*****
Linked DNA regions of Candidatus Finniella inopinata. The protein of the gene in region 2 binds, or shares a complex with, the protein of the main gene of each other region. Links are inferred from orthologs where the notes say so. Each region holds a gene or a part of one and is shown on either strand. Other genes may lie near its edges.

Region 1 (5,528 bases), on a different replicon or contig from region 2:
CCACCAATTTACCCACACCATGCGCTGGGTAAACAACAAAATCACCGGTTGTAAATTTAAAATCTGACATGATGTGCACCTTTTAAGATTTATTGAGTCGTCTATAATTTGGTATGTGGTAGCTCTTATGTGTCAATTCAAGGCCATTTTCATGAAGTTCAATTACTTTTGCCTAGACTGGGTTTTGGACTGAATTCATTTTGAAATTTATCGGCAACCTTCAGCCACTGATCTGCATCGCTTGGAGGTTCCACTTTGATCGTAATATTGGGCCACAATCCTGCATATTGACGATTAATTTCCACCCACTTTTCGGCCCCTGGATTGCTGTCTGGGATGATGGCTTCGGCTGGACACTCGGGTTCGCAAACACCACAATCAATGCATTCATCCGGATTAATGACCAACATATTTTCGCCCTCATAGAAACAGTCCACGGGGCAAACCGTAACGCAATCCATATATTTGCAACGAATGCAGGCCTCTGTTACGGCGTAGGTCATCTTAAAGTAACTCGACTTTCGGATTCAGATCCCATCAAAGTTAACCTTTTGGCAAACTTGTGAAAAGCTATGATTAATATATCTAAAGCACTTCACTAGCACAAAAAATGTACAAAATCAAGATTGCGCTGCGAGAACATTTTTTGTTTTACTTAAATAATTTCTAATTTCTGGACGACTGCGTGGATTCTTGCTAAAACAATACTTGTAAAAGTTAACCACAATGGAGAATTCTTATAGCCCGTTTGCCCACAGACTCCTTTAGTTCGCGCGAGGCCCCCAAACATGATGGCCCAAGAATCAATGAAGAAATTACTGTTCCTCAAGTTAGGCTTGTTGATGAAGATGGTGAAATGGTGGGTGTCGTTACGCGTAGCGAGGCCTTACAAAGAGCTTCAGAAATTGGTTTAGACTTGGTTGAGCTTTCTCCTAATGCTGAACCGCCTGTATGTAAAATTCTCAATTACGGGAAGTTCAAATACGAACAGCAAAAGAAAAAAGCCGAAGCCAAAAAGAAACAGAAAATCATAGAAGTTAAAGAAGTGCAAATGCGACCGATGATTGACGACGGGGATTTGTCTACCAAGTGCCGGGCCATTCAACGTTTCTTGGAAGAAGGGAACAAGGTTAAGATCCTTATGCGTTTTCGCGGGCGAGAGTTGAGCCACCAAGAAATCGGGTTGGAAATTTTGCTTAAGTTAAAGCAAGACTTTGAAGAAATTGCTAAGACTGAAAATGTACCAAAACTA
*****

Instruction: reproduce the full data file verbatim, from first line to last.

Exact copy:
Linked DNA regions of Candidatus Finniella inopinata. The protein of the gene in region 2 binds, or shares a complex with, the protein of the main gene of each other region. Links are inferred from orthologs where the notes say so. Each region holds a gene or a part of one and is shown on either strand. Other genes may lie near its edges.

Region 1 (5,528 bases), on a different replicon or contig from region 2:
CCACCAATTTACCCACACCATGCGCTGGGTAAACAACAAAATCACCGGTTGTAAATTTAAAATCTGACATGATGTGCACCTTTTAAGATTTATTGAGTCGTCTATAATTTGGTATGTGGTAGCTCTTATGTGTCAATTCAAGGCCATTTTCATGAAGTTCAATTACTTTTGCCTAGACTGGGTTTTGGACTGAATTCATTTTGAAATTTATCGGCAACCTTCAGCCACTGATCTGCATCGCTTGGAGGTTCCACTTTGATCGTAATATTGGGCCACAATCCTGCATATTGACGATTAATTTCCACCCACTTTTCGGCCCCTGGATTGCTGTCTGGGATGATGGCTTCGGCTGGACACTCGGGTTCGCAAACACCACAATCAATGCATTCATCCGGATTAATGACCAACATATTTTCGCCCTCATAGAAACAGTCCACGGGGCAAACCGTAACGCAATCCATATATTTGCAACGAATGCAGGCCTCTGTTACGGCGTAGGTCATCTTAAAGTAACTCGACTTTCGGATTCAGATCCCATCAAAGTTAACCTTTTGGCAAACTTGTGAAAAGCTATGATTAATATATCTAAAGCACTTCACTAGCACAAAAAATGTACAAAATCAAGATTGCGCTGCGAGAACATTTTTTGTTTTACTTAAATAATTTCTAATTTCTGGACGACTGCGTGGATTCTTGCTAAAACAATACTTGTAAAAGTTAACCACAATGGAGAATTCTTATAGCCCGTTTGCCCACAGACTCCTTTAGTTCGCGCGAGGCCCCCAAACATGATGGCCCAAGAATCAATGAAGAAATTACTGTTCCTCAAGTTAGGCTTGTTGATGAAGATGGTGAAATGGTGGGTGTCGTTACGCGTAGCGAGGCCTTACAAAGAGCTTCAGAAATTGGTTTAGACTTGGTTGAGCTTTCTCCTAATGCTGAACCGCCTGTATGTAAAATTCTCAATTACGGGAAGTTCAAATACGAACAGCAAAAGAAAAAAGCCGAAGCCAAAAAGAAACAGAAAATCATAGAAGTTAAAGAAGTGCAAATGCGACCGATGATTGACGACGGGGATTTGTCTACCAAGTGCCGGGCCATTCAACGTTTCTTGGAAGAAGGGAACAAGGTTAAGATCCTTATGCGTTTTCGCGGGCGAGAGTTGAGCCACCAAGAAATCGGGTTGGAAATTTTGCTTAAGTTAAAGCAAGACTTTGAAGAAATTGCTAAGACTGAAAATGTACCAAAACTA